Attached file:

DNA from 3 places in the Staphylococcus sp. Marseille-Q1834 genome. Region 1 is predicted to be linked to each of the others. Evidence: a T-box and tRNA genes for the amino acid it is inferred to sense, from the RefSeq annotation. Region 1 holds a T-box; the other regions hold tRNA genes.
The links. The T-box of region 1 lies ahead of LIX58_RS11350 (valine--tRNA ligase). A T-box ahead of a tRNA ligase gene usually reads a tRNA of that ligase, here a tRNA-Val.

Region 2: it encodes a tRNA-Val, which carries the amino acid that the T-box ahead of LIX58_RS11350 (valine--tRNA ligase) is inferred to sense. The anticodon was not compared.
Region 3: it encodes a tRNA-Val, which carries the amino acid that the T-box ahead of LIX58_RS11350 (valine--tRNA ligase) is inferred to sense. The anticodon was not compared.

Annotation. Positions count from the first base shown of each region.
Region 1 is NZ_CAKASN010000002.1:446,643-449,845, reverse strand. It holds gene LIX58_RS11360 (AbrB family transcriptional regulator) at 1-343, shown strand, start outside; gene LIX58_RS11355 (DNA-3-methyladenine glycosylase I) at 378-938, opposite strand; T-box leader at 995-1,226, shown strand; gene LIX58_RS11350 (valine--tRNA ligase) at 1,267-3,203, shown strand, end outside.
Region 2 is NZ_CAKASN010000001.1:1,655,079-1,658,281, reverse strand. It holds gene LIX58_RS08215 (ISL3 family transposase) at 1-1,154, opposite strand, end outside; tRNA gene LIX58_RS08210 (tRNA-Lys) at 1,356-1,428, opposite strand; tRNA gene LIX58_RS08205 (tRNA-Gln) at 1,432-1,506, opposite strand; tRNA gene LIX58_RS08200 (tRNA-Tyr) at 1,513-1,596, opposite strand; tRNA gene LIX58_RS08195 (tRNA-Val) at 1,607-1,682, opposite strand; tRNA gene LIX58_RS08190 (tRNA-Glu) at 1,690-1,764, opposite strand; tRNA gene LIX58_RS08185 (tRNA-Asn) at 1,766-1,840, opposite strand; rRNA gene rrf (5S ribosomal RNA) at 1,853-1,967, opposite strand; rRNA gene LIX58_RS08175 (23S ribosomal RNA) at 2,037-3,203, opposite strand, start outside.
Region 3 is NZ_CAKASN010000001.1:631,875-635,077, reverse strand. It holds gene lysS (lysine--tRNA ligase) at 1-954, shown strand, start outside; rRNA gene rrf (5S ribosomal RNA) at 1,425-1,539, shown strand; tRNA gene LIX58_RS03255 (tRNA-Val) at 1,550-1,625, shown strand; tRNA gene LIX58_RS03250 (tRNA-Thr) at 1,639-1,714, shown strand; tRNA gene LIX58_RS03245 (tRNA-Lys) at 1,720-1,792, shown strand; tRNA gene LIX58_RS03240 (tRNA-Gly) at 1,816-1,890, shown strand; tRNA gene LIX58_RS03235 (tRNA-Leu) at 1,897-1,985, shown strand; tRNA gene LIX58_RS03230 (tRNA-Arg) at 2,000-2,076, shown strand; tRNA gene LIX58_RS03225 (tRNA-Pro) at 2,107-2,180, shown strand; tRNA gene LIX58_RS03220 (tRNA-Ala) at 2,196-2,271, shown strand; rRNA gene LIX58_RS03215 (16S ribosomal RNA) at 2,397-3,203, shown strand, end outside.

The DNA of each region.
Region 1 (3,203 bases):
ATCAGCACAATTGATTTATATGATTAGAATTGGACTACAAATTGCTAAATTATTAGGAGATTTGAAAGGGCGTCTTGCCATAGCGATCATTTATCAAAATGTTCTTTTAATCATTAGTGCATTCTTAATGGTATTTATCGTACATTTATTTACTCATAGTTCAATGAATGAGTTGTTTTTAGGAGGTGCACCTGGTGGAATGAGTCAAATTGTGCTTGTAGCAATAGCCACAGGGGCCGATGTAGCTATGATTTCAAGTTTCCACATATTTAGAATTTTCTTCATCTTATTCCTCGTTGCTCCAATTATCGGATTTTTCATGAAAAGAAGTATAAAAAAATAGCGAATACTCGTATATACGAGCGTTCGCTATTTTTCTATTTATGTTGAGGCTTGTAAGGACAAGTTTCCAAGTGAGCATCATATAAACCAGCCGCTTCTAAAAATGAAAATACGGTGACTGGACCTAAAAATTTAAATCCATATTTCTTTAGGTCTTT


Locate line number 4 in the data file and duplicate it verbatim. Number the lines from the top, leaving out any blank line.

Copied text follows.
Region 3: it encodes a tRNA-Val, which carries the amino acid that the T-box ahead of LIX58_RS11350 (valine--tRNA ligase) is inferred to sense. The anticodon was not compared.